share|improve this answer

Please use this query

$sql= 'INSERT INTO show_reviews (username, date, content, show) 
       VALUES ("'.addslashes($_POST[username]).'",".'addslashes($_POST[date]).'","'.addslashes($_POST[content]).'","'.addslashes($_POST[show]).'")';
share|improve this answer
    
This doesn't fix the problem. This just introduces even more serious SQL injection issues. –  tadman Aug 1 '12 at 17:02
    
It fixes the user's posted problem of not using quotes. The fact that there are several security issues is a seperate issue. –  StarPilot Aug 1 '12 at 17:13

Your values need to be wrapped in quotes.

$sql="INSERT INTO show_reviews (username, date, content, show) VALUES ('".addslashes($_POST[username])."','".addslashes($_POST[date])."','".addslashes($_POST[content])."','".addslashes($_POST[show])."')";

Also show is a reserved word, so you need to encase it in backticks.

share|improve this answer
    
This doesn't fix the problem. This just introduces even more serious SQL injection issues. –  tadman Aug 1 '12 at 17:03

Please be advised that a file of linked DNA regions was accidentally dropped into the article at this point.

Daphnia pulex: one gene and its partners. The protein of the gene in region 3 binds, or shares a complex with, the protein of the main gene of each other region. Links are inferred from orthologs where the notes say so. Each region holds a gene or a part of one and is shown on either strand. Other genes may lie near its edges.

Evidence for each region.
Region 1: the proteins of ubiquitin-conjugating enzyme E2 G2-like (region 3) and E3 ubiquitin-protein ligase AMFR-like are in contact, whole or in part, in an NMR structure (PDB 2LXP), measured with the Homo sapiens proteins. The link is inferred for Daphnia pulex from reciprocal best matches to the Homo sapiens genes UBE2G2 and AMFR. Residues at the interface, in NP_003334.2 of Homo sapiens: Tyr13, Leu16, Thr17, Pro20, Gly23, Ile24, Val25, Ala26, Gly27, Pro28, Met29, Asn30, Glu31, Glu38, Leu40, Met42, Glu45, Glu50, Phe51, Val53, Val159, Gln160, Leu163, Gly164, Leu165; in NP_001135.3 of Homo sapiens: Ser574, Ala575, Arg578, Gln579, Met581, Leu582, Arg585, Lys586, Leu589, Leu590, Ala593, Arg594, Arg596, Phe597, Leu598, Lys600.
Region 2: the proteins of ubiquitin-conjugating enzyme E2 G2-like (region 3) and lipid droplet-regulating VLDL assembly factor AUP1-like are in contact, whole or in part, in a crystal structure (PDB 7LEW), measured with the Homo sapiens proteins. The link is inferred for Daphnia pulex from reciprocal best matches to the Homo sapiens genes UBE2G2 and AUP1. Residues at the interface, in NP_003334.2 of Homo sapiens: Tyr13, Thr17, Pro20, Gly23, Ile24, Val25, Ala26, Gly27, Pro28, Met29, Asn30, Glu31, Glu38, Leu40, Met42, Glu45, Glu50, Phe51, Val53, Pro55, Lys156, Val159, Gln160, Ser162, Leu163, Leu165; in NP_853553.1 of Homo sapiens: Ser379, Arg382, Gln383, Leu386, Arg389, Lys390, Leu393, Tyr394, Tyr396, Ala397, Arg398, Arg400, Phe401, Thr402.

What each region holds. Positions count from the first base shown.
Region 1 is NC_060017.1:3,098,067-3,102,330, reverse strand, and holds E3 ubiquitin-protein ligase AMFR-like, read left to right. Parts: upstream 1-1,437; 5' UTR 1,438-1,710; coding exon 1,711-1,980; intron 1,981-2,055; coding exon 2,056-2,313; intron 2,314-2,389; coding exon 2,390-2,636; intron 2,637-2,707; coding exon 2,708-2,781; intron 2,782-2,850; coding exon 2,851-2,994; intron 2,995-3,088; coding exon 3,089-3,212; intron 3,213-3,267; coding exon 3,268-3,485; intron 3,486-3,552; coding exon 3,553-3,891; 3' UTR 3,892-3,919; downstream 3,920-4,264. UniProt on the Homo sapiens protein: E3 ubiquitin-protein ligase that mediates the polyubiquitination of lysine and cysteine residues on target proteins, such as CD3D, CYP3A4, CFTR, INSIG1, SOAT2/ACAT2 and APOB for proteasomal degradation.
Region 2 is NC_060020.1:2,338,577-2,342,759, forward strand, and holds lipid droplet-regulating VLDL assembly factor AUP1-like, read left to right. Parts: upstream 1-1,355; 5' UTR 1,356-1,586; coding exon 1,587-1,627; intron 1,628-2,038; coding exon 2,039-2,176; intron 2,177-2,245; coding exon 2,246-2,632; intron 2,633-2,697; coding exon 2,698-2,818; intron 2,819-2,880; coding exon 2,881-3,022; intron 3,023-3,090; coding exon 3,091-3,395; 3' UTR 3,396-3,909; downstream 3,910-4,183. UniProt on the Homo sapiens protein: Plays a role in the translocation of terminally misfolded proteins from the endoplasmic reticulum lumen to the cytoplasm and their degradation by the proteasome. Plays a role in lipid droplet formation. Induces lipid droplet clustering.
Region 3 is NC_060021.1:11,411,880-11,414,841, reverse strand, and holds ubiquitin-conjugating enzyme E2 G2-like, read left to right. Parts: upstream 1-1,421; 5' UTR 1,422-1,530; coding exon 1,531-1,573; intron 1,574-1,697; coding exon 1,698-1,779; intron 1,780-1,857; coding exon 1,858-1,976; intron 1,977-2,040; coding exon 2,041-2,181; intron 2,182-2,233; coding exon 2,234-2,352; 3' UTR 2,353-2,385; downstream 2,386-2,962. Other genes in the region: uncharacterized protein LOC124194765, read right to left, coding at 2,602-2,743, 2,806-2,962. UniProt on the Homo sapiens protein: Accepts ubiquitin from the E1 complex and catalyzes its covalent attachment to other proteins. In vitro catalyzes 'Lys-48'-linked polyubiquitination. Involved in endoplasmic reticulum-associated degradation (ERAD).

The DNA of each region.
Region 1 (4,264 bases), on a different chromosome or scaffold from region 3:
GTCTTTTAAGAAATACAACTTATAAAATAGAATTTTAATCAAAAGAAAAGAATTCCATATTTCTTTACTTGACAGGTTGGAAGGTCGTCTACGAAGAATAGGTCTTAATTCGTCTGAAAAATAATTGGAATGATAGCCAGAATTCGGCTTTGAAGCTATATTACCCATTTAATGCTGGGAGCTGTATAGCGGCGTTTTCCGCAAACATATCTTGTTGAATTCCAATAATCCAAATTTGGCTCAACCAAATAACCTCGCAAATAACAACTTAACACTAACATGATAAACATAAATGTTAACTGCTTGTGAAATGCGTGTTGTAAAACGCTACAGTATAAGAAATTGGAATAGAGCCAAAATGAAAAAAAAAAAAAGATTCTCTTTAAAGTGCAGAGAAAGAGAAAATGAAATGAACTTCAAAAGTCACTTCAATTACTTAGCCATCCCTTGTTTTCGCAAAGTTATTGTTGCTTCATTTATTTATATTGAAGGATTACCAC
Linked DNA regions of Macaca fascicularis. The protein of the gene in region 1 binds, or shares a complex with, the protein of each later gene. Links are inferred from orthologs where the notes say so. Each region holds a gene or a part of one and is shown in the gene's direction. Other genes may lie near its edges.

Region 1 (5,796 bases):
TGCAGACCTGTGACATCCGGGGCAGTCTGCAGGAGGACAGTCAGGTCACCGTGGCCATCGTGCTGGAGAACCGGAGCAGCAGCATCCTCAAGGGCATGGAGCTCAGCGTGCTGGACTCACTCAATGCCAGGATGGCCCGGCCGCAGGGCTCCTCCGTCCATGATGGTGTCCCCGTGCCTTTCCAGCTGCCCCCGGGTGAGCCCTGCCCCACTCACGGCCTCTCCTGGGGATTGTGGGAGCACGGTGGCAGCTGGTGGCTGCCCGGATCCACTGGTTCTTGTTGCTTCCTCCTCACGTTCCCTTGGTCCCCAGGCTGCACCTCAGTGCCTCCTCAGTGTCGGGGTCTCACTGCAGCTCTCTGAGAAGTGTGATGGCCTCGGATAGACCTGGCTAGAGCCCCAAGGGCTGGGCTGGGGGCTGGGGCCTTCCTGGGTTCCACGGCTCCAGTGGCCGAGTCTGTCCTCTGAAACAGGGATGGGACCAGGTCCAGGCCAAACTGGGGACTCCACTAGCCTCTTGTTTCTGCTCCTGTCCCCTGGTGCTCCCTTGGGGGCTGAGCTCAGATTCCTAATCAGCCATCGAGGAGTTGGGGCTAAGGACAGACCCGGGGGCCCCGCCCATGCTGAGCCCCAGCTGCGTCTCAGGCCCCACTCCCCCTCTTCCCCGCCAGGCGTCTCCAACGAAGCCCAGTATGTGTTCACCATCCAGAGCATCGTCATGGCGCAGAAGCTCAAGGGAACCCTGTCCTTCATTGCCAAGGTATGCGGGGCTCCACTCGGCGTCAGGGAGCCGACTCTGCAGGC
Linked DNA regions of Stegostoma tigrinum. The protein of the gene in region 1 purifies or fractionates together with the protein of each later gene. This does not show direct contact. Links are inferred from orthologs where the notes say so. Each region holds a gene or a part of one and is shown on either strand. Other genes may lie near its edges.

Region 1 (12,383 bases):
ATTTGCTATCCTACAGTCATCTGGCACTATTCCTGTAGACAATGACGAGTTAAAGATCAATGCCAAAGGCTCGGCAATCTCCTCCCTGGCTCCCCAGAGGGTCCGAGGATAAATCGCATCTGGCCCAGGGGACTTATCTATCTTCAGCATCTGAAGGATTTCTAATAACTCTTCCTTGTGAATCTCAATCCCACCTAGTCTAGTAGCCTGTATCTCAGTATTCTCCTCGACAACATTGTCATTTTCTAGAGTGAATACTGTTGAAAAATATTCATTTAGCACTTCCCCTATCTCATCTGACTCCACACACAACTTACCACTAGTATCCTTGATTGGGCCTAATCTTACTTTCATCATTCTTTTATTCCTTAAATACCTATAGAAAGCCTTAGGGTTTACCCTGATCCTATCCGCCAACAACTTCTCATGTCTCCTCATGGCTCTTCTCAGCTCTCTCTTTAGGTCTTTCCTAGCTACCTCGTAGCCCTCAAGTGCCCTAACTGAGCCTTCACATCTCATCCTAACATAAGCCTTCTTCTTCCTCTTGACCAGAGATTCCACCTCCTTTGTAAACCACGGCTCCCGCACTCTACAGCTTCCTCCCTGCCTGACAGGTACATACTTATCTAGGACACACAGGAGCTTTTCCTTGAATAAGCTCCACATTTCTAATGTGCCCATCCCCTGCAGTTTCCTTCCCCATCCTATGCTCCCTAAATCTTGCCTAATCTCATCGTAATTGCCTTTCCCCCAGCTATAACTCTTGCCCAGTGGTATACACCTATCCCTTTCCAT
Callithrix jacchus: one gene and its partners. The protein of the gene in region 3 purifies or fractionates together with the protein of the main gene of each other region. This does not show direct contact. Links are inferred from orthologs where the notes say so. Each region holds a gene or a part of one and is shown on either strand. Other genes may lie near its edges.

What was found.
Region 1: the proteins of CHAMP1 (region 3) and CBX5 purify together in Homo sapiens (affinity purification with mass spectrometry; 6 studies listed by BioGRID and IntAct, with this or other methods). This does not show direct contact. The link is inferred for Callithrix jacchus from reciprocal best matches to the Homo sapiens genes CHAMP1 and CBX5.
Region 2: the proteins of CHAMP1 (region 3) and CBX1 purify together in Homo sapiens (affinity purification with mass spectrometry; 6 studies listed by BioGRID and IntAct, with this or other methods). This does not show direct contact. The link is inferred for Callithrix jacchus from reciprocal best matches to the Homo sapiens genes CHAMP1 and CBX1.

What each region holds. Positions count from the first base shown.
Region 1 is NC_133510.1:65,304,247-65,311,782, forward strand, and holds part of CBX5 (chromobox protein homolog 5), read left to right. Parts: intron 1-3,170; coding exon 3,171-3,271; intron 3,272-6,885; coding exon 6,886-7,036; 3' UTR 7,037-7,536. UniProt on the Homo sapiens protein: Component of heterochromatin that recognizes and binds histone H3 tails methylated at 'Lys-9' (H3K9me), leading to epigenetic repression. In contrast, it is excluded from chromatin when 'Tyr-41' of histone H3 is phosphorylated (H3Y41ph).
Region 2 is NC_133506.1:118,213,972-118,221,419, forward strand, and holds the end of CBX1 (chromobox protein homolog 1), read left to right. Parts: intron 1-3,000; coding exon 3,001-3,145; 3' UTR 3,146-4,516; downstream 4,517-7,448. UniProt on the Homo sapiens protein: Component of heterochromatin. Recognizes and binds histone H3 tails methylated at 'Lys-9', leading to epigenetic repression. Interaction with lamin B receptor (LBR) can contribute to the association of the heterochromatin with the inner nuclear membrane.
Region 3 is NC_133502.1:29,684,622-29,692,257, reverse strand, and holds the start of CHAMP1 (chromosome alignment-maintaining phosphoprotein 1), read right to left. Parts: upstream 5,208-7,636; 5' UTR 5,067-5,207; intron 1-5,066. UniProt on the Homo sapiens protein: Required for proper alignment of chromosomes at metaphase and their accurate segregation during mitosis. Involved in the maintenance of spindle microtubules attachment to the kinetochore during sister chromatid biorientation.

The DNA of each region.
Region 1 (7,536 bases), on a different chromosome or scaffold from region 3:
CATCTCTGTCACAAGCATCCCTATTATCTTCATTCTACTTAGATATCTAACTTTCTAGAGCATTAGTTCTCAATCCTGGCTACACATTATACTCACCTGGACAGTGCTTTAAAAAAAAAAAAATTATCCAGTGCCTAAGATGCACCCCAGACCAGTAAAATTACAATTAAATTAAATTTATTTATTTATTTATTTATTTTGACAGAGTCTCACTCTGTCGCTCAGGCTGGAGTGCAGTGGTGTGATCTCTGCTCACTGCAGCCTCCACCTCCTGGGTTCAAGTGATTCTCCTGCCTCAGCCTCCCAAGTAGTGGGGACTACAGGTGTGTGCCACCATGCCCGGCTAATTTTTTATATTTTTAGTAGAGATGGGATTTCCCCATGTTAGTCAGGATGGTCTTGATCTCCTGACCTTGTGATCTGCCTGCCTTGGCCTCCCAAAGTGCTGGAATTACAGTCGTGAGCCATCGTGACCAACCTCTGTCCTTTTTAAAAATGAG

This fixes the user's issue. Security issues are a different problem, and the user is going to have SQL injection vulnerability whether SO helps him or not with this issue. –  StarPilot Aug 1 '12 at 17:15
    
Further to this it would not be prudent to assume that this is production code or that the user asking the question does not already have a working knowledge of SQL injection considerations. –  Joe Green Nov 27 '12 at 11:11

To elaborate on Sebastian's comment, use PDO: it is more resilient (or immune?) to SQL injection attacks. The code will look something like this:

<?php

try {
    $handle = new PDO('mysql:host=localhost;dbname=myDatabaseName', 'username','password');

    $prepared = $handle->prepare("INSERT INTO show_reviews (username, date, content, show) VALUES (?,?,?,?)");

    if($prepared->execute(array($_POST['username'], $_POST['date'], $_POST['content'], $_POST['show']))) {
    echo "1 record inserted...";
    }else {        
        echo "insert failed...";
    }    
}catch(PDOException $ex) {
    // error connecting to database
}
?>
share|improve this answer

Your Answer

 
discard

By posting your answer, you agree to the privacy policy and terms of service.

Not the answer you're looking for? Browse other questions tagged or ask your own question.